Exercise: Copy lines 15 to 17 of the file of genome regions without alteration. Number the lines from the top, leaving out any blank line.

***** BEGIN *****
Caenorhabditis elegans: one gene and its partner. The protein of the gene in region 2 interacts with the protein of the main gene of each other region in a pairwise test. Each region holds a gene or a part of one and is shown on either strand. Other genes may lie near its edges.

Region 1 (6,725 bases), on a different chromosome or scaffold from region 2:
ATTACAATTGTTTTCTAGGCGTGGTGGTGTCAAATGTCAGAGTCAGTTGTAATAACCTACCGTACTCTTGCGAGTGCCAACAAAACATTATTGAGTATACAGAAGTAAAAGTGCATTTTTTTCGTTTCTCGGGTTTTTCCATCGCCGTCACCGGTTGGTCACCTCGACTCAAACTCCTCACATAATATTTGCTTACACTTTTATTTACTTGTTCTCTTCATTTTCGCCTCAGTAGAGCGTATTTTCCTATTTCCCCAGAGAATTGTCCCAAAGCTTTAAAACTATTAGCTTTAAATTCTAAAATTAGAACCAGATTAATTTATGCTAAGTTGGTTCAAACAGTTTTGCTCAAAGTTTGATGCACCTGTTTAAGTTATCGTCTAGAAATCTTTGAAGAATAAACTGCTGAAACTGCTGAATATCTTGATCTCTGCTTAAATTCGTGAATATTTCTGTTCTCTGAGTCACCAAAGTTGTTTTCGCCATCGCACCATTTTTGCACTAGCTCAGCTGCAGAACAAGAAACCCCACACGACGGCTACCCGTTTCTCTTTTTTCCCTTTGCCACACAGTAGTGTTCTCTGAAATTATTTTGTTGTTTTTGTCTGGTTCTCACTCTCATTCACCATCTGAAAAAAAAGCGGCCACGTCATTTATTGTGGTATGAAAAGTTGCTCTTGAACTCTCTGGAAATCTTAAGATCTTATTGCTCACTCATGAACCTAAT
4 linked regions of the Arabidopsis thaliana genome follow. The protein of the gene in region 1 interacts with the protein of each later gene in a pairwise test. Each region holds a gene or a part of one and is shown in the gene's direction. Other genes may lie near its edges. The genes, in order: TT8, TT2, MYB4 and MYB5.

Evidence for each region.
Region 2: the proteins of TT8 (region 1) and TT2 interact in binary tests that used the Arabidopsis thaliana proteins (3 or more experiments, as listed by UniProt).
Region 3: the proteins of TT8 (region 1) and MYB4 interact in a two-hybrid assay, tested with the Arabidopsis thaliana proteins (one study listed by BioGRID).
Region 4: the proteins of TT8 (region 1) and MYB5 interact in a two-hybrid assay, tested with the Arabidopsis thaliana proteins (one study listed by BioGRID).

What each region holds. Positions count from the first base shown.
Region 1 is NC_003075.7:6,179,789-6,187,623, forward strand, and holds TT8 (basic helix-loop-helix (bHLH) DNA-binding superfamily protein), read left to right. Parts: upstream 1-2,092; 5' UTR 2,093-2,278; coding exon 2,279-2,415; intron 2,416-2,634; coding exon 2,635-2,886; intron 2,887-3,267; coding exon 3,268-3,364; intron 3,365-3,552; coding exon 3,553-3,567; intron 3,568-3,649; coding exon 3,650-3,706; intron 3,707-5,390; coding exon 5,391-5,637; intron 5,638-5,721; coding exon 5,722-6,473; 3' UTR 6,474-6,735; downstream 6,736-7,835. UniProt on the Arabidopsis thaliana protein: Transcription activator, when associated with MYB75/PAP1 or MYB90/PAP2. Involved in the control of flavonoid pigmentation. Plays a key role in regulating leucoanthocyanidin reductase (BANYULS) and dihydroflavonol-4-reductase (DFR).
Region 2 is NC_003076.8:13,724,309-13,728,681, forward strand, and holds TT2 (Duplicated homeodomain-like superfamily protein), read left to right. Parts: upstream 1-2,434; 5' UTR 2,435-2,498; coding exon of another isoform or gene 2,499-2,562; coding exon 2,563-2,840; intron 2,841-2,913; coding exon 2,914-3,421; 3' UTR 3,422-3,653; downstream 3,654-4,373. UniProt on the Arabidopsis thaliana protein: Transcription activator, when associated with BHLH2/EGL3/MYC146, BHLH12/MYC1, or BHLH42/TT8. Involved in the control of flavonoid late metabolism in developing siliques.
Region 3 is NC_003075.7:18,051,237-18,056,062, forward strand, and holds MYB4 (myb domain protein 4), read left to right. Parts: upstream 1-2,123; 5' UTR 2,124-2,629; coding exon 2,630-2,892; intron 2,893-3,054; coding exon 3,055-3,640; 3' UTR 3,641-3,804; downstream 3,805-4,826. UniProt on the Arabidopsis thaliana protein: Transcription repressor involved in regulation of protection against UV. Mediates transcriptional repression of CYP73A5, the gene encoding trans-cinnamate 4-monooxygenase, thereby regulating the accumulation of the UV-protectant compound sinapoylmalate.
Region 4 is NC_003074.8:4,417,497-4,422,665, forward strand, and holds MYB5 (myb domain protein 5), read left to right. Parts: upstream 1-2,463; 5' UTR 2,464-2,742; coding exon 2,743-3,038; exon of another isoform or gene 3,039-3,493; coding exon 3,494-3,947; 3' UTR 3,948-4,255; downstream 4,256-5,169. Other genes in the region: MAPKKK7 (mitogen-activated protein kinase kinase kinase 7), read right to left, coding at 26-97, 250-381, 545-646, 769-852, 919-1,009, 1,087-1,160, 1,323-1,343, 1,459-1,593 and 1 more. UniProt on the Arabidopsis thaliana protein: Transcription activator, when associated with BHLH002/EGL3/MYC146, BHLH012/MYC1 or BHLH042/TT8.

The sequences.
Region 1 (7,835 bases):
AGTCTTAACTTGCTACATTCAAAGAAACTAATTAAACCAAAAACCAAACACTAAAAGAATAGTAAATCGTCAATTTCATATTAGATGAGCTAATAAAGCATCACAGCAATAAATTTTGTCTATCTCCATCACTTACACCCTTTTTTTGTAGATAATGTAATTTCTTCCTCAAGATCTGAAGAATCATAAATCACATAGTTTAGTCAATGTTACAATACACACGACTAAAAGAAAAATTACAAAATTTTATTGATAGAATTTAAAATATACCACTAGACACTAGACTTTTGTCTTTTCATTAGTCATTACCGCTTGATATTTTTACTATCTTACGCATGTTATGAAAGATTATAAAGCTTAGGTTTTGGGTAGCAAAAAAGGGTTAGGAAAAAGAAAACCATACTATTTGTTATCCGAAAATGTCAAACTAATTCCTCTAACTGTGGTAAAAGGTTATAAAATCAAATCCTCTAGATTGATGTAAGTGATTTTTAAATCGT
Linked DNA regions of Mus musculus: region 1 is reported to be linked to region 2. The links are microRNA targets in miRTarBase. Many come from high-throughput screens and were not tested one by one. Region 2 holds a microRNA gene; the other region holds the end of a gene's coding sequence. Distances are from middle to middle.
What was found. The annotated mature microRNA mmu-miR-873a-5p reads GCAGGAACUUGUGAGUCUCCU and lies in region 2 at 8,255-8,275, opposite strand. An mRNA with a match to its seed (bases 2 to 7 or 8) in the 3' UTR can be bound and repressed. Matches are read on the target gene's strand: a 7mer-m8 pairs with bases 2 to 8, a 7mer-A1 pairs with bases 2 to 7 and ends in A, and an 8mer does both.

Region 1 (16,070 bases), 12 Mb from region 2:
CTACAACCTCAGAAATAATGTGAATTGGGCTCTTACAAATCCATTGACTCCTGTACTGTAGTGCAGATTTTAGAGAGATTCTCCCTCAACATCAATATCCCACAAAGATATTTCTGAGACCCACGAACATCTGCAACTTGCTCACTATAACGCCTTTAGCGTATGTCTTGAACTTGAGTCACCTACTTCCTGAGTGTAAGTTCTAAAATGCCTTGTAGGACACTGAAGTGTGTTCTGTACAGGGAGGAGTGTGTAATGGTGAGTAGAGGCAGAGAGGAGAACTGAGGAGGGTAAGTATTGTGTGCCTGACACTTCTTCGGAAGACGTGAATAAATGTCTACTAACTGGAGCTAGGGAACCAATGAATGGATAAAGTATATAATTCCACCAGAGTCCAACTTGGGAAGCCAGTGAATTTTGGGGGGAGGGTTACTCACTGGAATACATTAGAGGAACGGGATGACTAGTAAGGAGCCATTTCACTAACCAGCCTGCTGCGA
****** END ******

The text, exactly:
Region 1 (7,835 bases):
AGTCTTAACTTGCTACATTCAAAGAAACTAATTAAACCAAAAACCAAACACTAAAAGAATAGTAAATCGTCAATTTCATATTAGATGAGCTAATAAAGCATCACAGCAATAAATTTTGTCTATCTCCATCACTTACACCCTTTTTTTGTAGATAATGTAATTTCTTCCTCAAGATCTGAAGAATCATAAATCACATAGTTTAGTCAATGTTACAATACACACGACTAAAAGAAAAATTACAAAATTTTATTGATAGAATTTAAAATATACCACTAGACACTAGACTTTTGTCTTTTCATTAGTCATTACCGCTTGATATTTTTACTATCTTACGCATGTTATGAAAGATTATAAAGCTTAGGTTTTGGGTAGCAAAAAAGGGTTAGGAAAAAGAAAACCATACTATTTGTTATCCGAAAATGTCAAACTAATTCCTCTAACTGTGGTAAAAGGTTATAAAATCAAATCCTCTAGATTGATGTAAGTGATTTTTAAATCGT
Linked DNA regions of Mus musculus: region 1 is reported to be linked to region 2. The links are microRNA targets in miRTarBase. Many come from high-throughput screens and were not tested one by one. Region 2 holds a microRNA gene; the other region holds the end of a gene's coding sequence. Distances are from middle to middle.